For alcoholics, a critical part of recovery is making amends to the people you've harmed, but for Gloria (Anne Hathaway), that part of the 12-step plan is going to be a doozy. A binge-drinking, hard-partying unemployed writer, she's already run through her boyfriend's patience and much of his available cash when she drags herself back to her small-town home, taking up residence on the floor of her parents' vacated house amid the dust bunnies. She immediately spots a friendly face in the form of Oscar (Jason Sudeikis), a grade-school pal she hasn't seen in years, but within minutes of hopping into his pickup truck she's got one more thing to apologise for: when he tells her his mother died, she apologises for not knowing, and he reminds Gloria that she went to the funeral.
Addicts are often called upon to confront their demons, but rarely in such outrageously literal terms
The damage Gloria causes can't solely be measured in blown opportunities and awkward exchanges. The ingenious premise of Nacho Vigalondo's Colossal is that Gloria is psychically linked to an enormous Godzilla-like creature who begins rampaging through Seoul after she comes home to lick her wounds. (Not too Godzilla-like, though; the production was sued by Toho before filming started.) Addicts are often called upon to confront their demons, but rarely in such outrageously literal terms. She soon gets a job at Oscar's bar and rediscovers the pleasures of simple work and regular pay, but when the front door is locked and the neon lights turned off, the two of them, along with pals Tim Blake Nelson and Austin Stowell, keep drinking ‘til dawn, and when she stumbles home, South Koreans get crushed.
Vigalondo, whose first feature, 2007's Timecrimes, used low-tech time travel to explore the guilt of extramarital lust, understands how science fiction and domestic drama can work hand in hand, but in Colossal, the pieces never quite match up. It feels more like a study for a film than a film itself. You can see what a scene is meant to be doing, and just as clearly see it fall short, as if you're gazing through an elegant blueprint to the shoddily constructed house behind it.
For a movie like Colossal to work, the quotidian drama has to be as engrossing, if not more so, than its fantastical analogue, but Vigalondo seems far more engaged by metaphoric possibilities than mundane realities. The film goes dead when it's just people talking in a room, which is far too much of the time. Hathaway indicates to the heavens, twitching and gesturing without ever getting under her character's skin, and Sudeikis is flat and bland, not the sweet guy who makes you wonder why you ever left home but the genial dullard who reminds you why you left. (Eventually, the script calls on him to do more, but he hasn't laid the groundwork that would allow the sudden turn to come off convincingly.) The movie plays as if the production spent more time designing its monsters – which, to be fair, are quite impressive, especially on an obviously modest budget – than on rounding out its flesh and blood characters.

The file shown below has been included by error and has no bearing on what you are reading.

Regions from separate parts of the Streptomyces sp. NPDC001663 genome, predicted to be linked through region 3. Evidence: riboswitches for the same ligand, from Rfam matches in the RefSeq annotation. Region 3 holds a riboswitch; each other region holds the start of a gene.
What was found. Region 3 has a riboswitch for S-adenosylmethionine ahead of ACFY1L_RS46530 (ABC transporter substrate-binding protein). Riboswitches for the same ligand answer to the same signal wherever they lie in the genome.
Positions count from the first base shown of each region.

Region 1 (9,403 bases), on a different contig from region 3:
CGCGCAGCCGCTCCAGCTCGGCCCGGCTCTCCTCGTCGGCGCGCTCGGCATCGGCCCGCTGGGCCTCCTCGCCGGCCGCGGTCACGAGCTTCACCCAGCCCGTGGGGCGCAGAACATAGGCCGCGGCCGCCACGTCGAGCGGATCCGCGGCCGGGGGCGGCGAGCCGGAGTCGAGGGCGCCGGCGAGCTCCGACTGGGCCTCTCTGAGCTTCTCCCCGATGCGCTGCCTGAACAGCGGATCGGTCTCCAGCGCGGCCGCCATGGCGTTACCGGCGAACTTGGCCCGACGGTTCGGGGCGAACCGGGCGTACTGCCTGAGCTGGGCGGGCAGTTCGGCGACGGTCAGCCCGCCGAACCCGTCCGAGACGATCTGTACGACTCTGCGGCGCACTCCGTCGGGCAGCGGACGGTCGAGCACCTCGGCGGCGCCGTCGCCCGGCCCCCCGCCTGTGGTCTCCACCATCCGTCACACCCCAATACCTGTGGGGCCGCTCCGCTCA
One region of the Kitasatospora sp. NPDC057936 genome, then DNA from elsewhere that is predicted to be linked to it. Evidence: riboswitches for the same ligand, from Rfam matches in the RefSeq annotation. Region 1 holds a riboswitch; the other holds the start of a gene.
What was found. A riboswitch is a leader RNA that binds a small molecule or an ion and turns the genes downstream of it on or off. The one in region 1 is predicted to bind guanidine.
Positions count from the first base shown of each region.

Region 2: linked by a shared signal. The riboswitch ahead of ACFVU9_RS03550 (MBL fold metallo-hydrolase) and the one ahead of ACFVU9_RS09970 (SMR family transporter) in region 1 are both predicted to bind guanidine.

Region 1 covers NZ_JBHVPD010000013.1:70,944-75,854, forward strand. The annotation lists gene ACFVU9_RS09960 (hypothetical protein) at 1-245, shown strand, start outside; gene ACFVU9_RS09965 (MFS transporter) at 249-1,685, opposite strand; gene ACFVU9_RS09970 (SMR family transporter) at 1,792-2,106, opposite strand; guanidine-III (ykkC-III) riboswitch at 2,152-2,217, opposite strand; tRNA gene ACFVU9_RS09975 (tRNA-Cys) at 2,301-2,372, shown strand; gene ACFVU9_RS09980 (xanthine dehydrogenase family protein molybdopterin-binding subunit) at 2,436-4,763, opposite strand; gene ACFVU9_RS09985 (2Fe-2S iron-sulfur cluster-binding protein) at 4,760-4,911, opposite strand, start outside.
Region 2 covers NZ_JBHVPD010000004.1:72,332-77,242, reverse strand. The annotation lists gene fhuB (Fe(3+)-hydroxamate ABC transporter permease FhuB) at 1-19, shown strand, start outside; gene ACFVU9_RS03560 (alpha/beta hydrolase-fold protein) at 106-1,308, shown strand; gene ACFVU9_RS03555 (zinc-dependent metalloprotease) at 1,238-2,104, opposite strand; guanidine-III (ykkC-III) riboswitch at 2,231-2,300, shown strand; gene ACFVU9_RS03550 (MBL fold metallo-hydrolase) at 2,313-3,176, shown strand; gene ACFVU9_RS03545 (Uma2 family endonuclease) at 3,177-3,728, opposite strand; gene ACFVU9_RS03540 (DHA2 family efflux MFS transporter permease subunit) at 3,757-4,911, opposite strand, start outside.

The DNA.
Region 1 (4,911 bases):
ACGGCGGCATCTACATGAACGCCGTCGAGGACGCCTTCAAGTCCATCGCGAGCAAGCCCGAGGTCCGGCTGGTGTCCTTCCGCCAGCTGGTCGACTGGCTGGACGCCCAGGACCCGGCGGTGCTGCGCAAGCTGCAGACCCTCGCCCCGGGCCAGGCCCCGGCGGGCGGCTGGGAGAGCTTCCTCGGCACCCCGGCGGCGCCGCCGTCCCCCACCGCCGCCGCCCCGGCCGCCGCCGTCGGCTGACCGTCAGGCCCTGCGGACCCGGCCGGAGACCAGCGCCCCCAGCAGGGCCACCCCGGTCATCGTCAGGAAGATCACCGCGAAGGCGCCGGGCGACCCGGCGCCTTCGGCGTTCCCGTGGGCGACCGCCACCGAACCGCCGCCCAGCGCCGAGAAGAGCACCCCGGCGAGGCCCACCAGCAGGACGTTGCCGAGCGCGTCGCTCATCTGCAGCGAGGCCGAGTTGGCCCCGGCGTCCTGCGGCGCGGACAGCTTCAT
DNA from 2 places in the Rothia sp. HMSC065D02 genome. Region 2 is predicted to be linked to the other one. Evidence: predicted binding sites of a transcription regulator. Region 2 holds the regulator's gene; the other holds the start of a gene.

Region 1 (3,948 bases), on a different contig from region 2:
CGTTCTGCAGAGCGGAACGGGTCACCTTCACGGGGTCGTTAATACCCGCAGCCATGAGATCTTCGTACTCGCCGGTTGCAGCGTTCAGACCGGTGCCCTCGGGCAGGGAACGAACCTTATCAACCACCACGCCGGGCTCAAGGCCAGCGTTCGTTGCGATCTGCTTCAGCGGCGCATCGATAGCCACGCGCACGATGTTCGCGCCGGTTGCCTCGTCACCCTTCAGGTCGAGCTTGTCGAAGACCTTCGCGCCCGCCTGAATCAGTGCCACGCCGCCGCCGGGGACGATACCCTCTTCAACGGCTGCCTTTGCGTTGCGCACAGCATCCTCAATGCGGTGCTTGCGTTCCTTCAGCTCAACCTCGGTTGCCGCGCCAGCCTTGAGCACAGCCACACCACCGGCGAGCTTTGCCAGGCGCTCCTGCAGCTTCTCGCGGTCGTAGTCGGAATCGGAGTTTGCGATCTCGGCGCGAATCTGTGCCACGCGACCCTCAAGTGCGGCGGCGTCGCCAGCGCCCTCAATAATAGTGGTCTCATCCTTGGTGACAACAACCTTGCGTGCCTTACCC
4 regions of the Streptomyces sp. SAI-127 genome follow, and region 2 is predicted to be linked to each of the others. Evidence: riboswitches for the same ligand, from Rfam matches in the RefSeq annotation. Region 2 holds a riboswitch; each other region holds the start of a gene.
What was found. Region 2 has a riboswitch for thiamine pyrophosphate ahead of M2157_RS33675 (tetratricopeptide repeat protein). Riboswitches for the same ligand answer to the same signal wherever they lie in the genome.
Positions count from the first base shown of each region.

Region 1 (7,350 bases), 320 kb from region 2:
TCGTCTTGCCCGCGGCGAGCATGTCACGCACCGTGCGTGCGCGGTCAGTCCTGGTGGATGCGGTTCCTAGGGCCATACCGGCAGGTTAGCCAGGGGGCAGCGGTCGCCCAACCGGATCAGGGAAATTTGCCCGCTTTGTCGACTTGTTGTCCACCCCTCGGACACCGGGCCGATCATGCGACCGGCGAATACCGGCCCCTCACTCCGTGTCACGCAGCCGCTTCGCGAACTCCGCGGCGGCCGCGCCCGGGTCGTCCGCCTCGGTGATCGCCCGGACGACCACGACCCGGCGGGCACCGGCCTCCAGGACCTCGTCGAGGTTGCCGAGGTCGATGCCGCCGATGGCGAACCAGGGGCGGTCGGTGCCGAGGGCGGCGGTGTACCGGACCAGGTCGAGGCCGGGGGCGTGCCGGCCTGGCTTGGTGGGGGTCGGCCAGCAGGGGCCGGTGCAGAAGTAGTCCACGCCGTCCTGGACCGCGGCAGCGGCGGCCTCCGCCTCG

Take out the monsters, and it would have premiered at Sundance, not Toronto
The idea behind Colossal is so inspired it's tempting to give it credit for accomplishing more than it does: surely conceptual audacity counts for something. But Vigalondo doesn't even seem engaged enough to follow his own ideas. Why, for example, is Seoul still fully inhabited after several monster attacks? Or wouldn't the population at least be replaced, Close Encounters-style, with thrill-seeking monster watchers? The script is riddled with lapses that could have been plugged with a minor adjustment or a single line. Individually, they're forgivable; collectively they amount to an affront. It's not just plot, but character, too: Vigalondo seems to lose track of his own conceit midway through, so it's Gloria to tell a story about monsters, not using monsters to enrich Gloria's story. The kaiju starts wagging its own scaly tail.
Notwithstanding its oddball premise, Colossal feels far too familiar, one more foot-dragging drama about a 30-something screwup wrestling with her darker impulses; take out the monsters, and it would have premiered at Sundance, not Toronto. Hathaway is periodically drawn to playing women with control issues, but Vigalondo never gets her to let go the way Jonathan Demme did in Rachel Getting Married. She's not a woman with a monster inside her, just a slightly clumsy beast stumbling through town, crushing people by accident and apologising as she goes.
If you would like to comment on this story or anything else you have seen on BBC Culture, head over to our Facebook page or message us on Twitter.
And if you liked this story, sign up for the weekly bbc.com features newsletter, called “If You Only Read 6 Things This Week”. A handpicked selection of stories from BBC Future, Earth, Culture, Capital, Travel and Autos, delivered to your inbox every Friday.